Cognitive-Motor Neuroscience Group
Lab Head: Professor Marjan Jahanshahi
We are interested in the roles of the basal ganglia in motor control, cognition, emotion and motivation. We use a variety of approaches and techniques in our research, including clinical studies in patients with movement disorders including before and after deep brain stimulation and lesional surgery, functional imaging, recording of event-related and movement-related potentials and transcranial magnetic stimulation. This multi-technique approach is best illustrated by our work on self-initiated versus externally-triggered movements and our studies on random number generation.
Past and present funding:
Brain Research Trust, ESRC; European Commission; Medical Research Council; National Institute of Neurological Disorders and Stroke, NIH, USA; Parkinson's UK; Stroke Association, Wellcome Trust, Ambient Assisted Living.
National and international collaborators:
Professors David Brooks and Paola Piccini (Hammersmith Hospital & Imperial College), Dr David Lagnado (University College London), Dr Magda Osman (Queen Mary College, London University) Dr Aileen Ho (University of Reading), Dr Ellen Seiss (University of Surrey)
Professor Jose Obeso, Dr Maria Rodriguez-Oroz, Professor Maria Pastor (Spain), Dr Lazaro Alvarez, Dr Maria Gringas, Mr Enrique Casabona (CIREN, Havana, Cuba), Dr Georg Dirnberger and Professor Rory Paz (Weissman Institute, Israel)
Current Group Members
Prof. Marjan Jahanshahi
Catherine Cheung – UCL Honorary Research Assistant
Isobel Williams - Volunteer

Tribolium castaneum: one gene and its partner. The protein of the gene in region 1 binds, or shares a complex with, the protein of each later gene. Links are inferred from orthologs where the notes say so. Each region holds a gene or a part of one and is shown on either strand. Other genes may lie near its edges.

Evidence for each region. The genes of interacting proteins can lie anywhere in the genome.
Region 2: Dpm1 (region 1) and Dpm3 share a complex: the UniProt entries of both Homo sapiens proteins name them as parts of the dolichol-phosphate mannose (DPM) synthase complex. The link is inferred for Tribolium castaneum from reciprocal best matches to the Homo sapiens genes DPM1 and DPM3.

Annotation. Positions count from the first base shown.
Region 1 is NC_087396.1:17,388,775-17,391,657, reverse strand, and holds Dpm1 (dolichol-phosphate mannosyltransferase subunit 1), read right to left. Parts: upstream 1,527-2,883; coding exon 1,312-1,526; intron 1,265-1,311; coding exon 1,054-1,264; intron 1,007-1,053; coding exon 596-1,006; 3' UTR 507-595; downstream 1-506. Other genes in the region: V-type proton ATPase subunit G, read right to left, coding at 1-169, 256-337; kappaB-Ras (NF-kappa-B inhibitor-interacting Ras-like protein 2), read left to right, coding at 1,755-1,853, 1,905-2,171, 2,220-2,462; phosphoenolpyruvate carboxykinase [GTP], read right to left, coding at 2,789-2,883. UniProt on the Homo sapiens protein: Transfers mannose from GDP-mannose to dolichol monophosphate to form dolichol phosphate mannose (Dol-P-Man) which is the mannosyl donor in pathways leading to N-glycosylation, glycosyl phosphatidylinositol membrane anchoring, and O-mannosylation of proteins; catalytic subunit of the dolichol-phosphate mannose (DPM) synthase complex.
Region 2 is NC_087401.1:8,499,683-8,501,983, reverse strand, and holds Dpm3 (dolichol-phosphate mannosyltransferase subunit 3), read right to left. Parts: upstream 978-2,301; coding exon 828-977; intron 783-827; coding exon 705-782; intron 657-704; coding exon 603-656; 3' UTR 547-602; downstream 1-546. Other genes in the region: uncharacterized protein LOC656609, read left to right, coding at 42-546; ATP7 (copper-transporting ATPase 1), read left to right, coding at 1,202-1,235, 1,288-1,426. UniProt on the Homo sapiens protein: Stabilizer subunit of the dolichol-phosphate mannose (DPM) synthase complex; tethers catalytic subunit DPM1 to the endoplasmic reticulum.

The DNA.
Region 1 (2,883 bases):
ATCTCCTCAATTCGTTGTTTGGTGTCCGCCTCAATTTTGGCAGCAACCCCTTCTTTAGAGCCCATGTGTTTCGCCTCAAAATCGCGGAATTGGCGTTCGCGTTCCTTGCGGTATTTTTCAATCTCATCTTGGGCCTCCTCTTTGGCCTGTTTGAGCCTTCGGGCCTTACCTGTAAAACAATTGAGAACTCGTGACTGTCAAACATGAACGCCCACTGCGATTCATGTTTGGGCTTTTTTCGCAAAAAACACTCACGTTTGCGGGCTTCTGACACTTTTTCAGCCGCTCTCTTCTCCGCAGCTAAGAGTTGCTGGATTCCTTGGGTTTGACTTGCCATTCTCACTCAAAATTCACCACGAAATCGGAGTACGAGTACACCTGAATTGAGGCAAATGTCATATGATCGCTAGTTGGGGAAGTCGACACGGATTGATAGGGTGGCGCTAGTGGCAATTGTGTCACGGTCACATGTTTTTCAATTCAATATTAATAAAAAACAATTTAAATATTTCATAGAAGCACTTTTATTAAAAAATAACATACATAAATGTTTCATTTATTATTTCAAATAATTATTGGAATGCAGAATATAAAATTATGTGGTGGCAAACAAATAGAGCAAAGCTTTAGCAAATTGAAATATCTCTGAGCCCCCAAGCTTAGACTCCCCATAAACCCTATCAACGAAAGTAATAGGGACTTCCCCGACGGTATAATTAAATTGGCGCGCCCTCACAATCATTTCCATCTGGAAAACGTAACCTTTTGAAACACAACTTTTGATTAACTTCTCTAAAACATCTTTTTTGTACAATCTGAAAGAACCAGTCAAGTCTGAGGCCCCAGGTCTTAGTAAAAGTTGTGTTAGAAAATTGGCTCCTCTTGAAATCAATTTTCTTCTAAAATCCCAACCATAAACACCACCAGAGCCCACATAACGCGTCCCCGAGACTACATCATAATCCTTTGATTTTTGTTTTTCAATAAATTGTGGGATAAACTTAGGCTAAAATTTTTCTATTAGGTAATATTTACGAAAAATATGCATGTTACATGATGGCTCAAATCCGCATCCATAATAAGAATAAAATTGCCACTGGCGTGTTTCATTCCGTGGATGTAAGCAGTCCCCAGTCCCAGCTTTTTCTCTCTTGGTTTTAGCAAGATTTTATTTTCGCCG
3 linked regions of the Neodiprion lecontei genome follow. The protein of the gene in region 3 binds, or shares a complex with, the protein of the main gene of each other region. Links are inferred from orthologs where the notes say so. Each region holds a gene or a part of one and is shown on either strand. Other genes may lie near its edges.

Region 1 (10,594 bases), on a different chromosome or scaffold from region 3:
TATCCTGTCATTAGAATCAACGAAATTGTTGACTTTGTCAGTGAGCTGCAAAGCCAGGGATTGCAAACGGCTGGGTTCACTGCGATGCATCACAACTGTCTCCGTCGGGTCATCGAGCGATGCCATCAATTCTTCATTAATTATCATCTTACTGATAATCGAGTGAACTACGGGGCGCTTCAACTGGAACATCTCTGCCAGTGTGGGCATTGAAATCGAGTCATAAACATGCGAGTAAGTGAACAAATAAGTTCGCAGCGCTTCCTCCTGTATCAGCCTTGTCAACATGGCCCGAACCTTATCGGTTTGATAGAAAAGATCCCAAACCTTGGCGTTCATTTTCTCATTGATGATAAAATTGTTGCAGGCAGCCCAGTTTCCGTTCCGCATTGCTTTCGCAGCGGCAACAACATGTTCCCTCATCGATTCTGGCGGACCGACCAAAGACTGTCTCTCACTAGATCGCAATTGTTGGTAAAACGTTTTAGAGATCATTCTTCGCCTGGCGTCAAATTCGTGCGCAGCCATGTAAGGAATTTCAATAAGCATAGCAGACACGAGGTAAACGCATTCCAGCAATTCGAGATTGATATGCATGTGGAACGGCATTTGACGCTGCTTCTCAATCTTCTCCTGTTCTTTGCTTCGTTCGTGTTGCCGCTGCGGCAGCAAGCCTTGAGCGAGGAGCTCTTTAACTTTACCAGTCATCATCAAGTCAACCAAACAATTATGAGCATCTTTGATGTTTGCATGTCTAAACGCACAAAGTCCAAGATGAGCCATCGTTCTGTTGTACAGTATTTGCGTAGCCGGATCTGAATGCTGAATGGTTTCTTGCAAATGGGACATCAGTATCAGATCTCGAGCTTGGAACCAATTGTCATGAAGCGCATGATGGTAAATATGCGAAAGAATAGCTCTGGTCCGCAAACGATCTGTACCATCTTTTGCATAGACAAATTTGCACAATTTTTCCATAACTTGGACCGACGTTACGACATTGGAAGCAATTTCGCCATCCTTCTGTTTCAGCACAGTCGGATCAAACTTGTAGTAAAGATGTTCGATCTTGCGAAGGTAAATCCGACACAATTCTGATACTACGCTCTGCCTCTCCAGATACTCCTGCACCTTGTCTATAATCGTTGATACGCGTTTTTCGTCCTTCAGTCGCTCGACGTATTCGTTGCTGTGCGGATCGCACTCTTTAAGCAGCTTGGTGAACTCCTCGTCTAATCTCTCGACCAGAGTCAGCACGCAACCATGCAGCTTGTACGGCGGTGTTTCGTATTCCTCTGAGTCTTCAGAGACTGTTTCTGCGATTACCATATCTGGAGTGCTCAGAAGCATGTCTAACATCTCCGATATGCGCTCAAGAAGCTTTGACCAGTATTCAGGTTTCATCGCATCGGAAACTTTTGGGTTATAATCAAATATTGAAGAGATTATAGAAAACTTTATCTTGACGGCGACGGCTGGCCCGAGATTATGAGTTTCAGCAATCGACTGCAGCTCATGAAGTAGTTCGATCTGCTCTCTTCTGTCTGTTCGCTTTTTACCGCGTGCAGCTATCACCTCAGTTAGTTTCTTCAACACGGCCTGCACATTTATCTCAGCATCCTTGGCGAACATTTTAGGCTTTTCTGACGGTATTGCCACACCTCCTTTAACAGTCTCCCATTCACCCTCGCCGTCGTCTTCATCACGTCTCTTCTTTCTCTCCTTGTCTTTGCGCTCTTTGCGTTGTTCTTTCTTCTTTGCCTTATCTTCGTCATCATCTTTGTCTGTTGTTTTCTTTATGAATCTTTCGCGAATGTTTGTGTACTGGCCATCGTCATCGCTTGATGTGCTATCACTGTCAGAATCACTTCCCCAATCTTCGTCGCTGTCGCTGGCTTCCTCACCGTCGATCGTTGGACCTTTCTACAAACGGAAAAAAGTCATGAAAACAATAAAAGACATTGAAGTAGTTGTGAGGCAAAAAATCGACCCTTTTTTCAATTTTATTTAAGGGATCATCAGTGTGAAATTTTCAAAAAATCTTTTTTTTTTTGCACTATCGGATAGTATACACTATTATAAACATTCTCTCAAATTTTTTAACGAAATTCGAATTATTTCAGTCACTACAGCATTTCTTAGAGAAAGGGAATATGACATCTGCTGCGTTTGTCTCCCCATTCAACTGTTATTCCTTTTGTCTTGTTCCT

Dr James Gratwicke – secondary supervisor
Dr Vishal Rawji – secondary supervisor
Johann Philipsson – Umea, Sweden
Suzette Shahmoon – visiting
I have a special interest in understanding how people experience life after Deep Brain Stimulation surgery and in improving that experience by focusing on wellbeing and happiness, which seem to be the preserve of the healthy and rarely applied to those who are chronically ill. My research is based on approaches taken from positive psychology. It focuses on human strengths such as resilience. My aim is to develop an ‘intervention’ program designed to help people with chronic illness focus on their personal strengths and the positive elements of their lives.
My research focuses on cognitive effects of Deep Brain Stimulation (DBS) of the subthalamic nucleus (STN) and the pedunclopontine nucleus (PPN) for Parkinson's disease. Currently I am working on the effects of the STN-DBS on probabilistic decision making and verbal fluency which is the cognitive measure most consistently impaired following DBS surgery in PD. I am also investigating the effects of PPN DBS on cognition and response inhibition in the motor and cognitive domains.
My research interest is in decision-making in humans, especially the role of dopamine in modulating the process. I am using Parkinson’s disease as a model of human dopamine deficiency and patients with PD and impulse control disorders as a model of aberrant dopaminergic transmission, and the assessment of patients on and off dopaminergic medication as a methodological approach. I am investigating the influence of dopamine depletion and dopaminergic medication on decision-making in Parkinson's disease.